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It wasn’t enough that our mysterious traders struck again last Wednesday, throwing speculators of paper gold into a frenzy, thus driving down precious metals prices for the close of the week, gold at $1696.25 and silver at 32.52. Nor was it sufficient that fiscal cliff conversations have now gone completely behind closed doors while light is finally shining on the Libor scandal, which got this entire party started to begin with. No, we still needed more news of the wild as the Tankan survey in Japan marks the country’s 5th straight year of recession, the rupee in India has strengthened a bit to ease anxiety over the price of gold, and China swears it’s not in a bubble – it’s not in a bubble. So with all this wild news and uncertainty still swirling around the domestic and global markets, coupled with sales of gold American Eagle coins reaching a 14 year high and the precious metals market heading for crisis due to US banks’ huge short positions in gold and silver, Egon von Greyerz proclaims, “A major short squeeze could be imminent.”

Precious metals on the move

London Fix price at week’s end, and change over previous Friday:

  • Gold: $1696.25, down 0.3%
  • Silver: $32.52, down 1.0%
  • Platinum: $1,613.00, up 0.8%
  • Palladium: $700.00, up  0.3%

In the news

Calling a peak for gold price could be premature
“Market sentiment towards gold has been much more uncertain in 2012 than was the case in previous years. Yet, we expect gold to achieve a new record high in 2013 due to further monetary easing, less tail risk related to a break-up of the eurozone and ongoing support from physical demand.” — Anne-Laure Tremblay, analyst at BNP Paribas (link)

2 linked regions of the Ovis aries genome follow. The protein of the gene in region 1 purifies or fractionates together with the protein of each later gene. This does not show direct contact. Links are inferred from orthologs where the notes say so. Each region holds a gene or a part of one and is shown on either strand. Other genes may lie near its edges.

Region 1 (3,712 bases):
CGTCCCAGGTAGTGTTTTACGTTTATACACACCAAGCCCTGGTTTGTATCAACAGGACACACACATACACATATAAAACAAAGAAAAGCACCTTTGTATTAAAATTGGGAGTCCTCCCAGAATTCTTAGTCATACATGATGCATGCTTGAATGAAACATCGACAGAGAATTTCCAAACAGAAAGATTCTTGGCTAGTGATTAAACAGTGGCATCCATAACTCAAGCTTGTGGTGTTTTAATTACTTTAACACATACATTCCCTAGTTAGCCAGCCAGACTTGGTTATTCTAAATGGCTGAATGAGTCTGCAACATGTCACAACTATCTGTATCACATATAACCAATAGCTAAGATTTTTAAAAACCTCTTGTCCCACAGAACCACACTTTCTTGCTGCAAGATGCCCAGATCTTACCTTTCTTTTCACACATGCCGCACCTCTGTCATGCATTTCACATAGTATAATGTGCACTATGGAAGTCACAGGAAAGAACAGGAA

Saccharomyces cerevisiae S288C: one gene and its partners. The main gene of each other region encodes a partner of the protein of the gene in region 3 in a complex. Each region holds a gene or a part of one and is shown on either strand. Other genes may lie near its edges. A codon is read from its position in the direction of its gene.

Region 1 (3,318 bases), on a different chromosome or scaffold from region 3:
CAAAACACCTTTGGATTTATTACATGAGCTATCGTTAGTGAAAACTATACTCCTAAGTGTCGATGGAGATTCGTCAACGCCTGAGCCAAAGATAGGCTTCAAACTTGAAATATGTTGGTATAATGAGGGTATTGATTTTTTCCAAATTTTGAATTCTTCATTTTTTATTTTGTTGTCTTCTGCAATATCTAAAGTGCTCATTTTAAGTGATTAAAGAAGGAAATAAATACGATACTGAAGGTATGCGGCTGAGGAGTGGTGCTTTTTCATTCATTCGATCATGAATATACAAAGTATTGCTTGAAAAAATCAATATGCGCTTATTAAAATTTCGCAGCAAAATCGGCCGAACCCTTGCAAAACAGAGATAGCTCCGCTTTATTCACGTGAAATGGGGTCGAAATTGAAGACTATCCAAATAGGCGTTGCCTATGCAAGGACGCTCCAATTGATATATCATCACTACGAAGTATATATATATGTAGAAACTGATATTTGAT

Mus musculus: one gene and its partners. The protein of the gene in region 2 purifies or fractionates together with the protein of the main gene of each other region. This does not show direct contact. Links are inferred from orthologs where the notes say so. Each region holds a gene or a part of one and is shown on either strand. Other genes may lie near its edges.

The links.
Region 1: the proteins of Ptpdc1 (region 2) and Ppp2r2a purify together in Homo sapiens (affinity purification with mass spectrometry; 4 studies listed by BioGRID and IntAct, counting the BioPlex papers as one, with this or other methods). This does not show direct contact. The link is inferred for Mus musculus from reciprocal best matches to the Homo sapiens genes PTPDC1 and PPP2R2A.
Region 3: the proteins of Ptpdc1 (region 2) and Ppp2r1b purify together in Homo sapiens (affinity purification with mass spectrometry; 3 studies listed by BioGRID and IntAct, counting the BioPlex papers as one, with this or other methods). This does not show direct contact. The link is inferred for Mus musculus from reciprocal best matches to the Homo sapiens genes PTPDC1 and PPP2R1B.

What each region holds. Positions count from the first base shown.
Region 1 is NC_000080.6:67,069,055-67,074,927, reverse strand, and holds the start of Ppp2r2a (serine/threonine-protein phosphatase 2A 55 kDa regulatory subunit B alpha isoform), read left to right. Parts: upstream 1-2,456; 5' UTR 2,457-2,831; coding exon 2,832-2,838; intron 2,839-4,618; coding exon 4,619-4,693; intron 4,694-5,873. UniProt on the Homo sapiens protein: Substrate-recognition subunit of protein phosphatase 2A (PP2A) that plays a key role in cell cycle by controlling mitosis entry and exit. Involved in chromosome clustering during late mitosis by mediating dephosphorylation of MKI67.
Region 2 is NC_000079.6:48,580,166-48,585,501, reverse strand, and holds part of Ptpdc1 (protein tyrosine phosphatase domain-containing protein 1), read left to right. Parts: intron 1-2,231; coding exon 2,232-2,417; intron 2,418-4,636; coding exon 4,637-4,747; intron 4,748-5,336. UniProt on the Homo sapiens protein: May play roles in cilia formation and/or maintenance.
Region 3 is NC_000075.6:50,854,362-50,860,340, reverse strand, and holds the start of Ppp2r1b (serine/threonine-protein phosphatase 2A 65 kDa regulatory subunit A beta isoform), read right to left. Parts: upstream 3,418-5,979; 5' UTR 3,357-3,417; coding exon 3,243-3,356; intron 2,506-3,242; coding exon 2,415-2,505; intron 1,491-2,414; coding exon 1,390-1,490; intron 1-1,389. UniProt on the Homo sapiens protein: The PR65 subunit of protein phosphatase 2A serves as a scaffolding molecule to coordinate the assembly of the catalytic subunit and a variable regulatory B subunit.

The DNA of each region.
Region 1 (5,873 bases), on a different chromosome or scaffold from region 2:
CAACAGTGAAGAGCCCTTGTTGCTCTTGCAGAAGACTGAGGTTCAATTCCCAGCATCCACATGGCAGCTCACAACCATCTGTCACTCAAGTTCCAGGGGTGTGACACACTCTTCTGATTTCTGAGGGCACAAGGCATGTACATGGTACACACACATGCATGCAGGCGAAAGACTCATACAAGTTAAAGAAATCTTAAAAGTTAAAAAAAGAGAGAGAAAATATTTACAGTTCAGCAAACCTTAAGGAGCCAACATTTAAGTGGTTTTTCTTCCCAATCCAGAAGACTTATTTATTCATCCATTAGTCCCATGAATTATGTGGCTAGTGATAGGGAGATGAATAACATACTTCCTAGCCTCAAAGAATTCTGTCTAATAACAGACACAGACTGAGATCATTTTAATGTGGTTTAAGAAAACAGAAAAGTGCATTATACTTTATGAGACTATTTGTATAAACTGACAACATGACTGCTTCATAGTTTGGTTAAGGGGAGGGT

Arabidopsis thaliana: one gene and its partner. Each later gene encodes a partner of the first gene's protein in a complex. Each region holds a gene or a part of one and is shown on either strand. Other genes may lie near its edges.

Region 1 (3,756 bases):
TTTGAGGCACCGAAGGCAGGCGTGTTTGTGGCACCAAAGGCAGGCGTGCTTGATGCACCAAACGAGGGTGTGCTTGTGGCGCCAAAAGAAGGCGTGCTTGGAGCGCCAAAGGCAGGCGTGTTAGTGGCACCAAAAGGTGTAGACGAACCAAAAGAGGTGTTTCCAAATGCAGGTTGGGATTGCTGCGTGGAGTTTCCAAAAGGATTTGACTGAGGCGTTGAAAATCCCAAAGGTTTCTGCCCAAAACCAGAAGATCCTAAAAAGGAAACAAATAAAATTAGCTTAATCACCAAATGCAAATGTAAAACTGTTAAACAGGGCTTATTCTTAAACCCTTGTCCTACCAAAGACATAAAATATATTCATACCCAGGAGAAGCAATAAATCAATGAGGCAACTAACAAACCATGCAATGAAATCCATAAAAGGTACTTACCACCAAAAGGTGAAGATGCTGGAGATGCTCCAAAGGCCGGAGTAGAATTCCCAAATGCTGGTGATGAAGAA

Ben Bernanke announces additional monthly purchase of $45 billion of longer-term Treasury bonds
“I think the negative concern is that [the fiscal cliff] might push the U.S. in to recession, and recessions generally are bad for gold; and of course Bernanke increased those concerns by saying: ‘Hey, we can’t do enough to stop a recession if Congress and the White House don’t agree.'” — Adrian Day, president of Adrian Day Asset Management (link)

US lawmakers look to reform the ‘no royalty’ 1872 Mining Law to find pennies to balance the budget
“We are giving our gold and silver for free and don’t even know how much we are giving.”  — Senator Tom Udall of New Mexico (link)

Spotlight on Silver

The Silver Institute releases report on Chinese silver
“Investment demand from Chinese silver investors has jumped in recent years, making China the world’s biggest market for both physical investment and paper trading of silver futures and other similar contracts. Of note, during the first full year after the liberalization of the Chinese silver investment market in 2009, net demand for silver bars and coins doubled to 9.8 million ounces (Moz). In 2011, the figure soared to 17.0 Moz, accounting for 8 percent of global net purchases of silver bars and coins.” — Silver Institute (link)

Weak-handed silver traders are an easy mark for the deep pocketed
“The participation of individuals with weak hands in a market like silver’s are sometimes seen by the larger and more unscrupulous traders as providing the opportunity to make quick and easy profits.” — Jeffrey Lewis (link)

The week ahead